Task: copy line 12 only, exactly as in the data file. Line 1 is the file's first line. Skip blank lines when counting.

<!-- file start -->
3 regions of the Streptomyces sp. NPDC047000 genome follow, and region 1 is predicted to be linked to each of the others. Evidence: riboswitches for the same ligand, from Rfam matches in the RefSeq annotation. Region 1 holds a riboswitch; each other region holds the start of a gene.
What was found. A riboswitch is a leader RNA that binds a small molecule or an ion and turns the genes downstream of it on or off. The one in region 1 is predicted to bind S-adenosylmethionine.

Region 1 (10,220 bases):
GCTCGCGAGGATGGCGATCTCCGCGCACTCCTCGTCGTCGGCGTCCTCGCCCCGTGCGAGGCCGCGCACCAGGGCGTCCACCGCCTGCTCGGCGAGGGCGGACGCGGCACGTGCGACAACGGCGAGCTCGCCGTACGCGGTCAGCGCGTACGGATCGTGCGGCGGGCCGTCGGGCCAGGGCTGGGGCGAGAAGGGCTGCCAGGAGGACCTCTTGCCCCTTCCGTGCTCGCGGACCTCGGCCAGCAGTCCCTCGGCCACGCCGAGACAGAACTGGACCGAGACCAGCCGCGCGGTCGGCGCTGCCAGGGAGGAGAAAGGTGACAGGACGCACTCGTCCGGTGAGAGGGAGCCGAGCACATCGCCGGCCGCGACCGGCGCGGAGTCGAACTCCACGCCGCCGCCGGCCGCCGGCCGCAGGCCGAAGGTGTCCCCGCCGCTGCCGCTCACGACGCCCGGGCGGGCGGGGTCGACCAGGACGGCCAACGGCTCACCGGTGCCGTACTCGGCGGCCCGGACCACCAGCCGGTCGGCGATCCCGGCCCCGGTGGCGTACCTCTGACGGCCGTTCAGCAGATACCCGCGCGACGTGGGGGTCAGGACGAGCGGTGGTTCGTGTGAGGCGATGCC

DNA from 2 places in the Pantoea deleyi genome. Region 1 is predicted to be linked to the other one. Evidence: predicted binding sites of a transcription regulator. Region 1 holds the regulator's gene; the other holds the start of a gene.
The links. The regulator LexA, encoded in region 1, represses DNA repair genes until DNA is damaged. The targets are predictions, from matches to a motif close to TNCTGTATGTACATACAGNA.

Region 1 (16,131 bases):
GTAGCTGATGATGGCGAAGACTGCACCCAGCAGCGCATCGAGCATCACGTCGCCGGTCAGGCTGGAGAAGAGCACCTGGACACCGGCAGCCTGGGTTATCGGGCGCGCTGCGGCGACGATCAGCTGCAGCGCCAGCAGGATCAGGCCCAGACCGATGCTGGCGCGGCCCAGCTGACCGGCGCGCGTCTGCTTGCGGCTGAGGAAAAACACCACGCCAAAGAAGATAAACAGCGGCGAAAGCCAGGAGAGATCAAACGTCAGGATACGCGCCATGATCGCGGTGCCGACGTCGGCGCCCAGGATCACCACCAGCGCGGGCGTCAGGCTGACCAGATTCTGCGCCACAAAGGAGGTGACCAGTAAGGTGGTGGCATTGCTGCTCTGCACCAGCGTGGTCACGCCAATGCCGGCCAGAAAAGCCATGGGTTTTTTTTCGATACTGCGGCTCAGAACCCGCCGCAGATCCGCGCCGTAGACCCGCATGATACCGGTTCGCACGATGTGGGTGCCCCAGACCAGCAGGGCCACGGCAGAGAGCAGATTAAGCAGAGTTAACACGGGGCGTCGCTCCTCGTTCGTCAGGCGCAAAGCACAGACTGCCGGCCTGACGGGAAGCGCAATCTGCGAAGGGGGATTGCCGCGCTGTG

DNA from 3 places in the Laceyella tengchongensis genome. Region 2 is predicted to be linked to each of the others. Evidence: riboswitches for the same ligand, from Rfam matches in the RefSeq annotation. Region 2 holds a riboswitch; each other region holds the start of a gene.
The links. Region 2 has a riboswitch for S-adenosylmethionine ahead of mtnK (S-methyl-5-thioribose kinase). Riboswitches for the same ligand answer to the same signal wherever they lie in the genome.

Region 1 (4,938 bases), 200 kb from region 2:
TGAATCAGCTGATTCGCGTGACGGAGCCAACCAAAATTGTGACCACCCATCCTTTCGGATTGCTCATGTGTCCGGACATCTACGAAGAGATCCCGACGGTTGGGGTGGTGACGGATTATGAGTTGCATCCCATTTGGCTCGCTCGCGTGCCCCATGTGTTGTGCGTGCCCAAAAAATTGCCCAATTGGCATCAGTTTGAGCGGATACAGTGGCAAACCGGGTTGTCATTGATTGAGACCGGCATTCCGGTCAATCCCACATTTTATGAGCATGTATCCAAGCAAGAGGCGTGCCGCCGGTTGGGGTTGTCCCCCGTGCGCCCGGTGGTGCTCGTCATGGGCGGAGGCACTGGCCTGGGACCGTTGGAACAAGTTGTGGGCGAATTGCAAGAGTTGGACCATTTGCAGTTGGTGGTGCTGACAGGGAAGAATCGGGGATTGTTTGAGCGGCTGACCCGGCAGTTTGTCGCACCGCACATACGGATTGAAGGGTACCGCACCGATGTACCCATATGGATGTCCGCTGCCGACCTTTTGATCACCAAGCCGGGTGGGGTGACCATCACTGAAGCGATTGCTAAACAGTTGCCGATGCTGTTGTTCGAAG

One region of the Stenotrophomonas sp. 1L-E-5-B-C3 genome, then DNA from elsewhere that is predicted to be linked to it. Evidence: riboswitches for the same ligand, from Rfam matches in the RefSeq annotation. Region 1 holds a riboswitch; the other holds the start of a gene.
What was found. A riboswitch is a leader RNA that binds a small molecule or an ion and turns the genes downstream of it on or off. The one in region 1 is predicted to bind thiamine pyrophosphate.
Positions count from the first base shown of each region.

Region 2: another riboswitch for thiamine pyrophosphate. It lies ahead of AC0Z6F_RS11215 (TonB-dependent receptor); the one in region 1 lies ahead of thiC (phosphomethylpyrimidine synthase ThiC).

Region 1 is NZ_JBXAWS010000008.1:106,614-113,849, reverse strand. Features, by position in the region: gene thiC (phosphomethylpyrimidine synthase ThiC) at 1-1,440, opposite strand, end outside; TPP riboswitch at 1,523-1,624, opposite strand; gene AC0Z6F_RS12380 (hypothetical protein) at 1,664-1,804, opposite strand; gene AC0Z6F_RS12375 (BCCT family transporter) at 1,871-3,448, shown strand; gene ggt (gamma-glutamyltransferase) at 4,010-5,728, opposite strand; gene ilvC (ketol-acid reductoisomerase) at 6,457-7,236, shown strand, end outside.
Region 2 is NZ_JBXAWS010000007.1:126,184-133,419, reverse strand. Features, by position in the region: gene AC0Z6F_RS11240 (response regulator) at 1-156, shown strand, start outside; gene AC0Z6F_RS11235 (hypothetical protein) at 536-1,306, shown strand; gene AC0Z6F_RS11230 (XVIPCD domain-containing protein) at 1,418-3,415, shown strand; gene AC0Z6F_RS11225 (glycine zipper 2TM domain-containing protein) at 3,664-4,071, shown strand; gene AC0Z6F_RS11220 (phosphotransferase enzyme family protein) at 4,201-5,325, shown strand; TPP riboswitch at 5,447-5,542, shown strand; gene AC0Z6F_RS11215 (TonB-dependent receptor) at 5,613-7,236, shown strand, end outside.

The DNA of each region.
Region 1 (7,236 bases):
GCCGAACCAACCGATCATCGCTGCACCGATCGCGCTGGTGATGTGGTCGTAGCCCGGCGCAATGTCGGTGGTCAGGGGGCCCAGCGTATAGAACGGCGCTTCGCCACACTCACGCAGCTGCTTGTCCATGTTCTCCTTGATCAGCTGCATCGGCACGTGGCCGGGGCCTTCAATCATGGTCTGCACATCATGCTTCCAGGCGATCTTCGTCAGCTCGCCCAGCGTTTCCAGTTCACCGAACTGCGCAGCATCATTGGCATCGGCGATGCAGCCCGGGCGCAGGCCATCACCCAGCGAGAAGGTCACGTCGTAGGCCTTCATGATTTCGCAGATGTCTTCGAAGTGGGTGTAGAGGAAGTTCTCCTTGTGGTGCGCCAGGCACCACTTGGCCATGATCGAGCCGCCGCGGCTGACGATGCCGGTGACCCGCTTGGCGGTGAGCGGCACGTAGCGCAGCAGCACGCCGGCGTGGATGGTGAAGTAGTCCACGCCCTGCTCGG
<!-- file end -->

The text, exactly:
TGAATCAGCTGATTCGCGTGACGGAGCCAACCAAAATTGTGACCACCCATCCTTTCGGATTGCTCATGTGTCCGGACATCTACGAAGAGATCCCGACGGTTGGGGTGGTGACGGATTATGAGTTGCATCCCATTTGGCTCGCTCGCGTGCCCCATGTGTTGTGCGTGCCCAAAAAATTGCCCAATTGGCATCAGTTTGAGCGGATACAGTGGCAAACCGGGTTGTCATTGATTGAGACCGGCATTCCGGTCAATCCCACATTTTATGAGCATGTATCCAAGCAAGAGGCGTGCCGCCGGTTGGGGTTGTCCCCCGTGCGCCCGGTGGTGCTCGTCATGGGCGGAGGCACTGGCCTGGGACCGTTGGAACAAGTTGTGGGCGAATTGCAAGAGTTGGACCATTTGCAGTTGGTGGTGCTGACAGGGAAGAATCGGGGATTGTTTGAGCGGCTGACCCGGCAGTTTGTCGCACCGCACATACGGATTGAAGGGTACCGCACCGATGTACCCATATGGATGTCCGCTGCCGACCTTTTGATCACCAAGCCGGGTGGGGTGACCATCACTGAAGCGATTGCTAAACAGTTGCCGATGCTGTTGTTCGAAG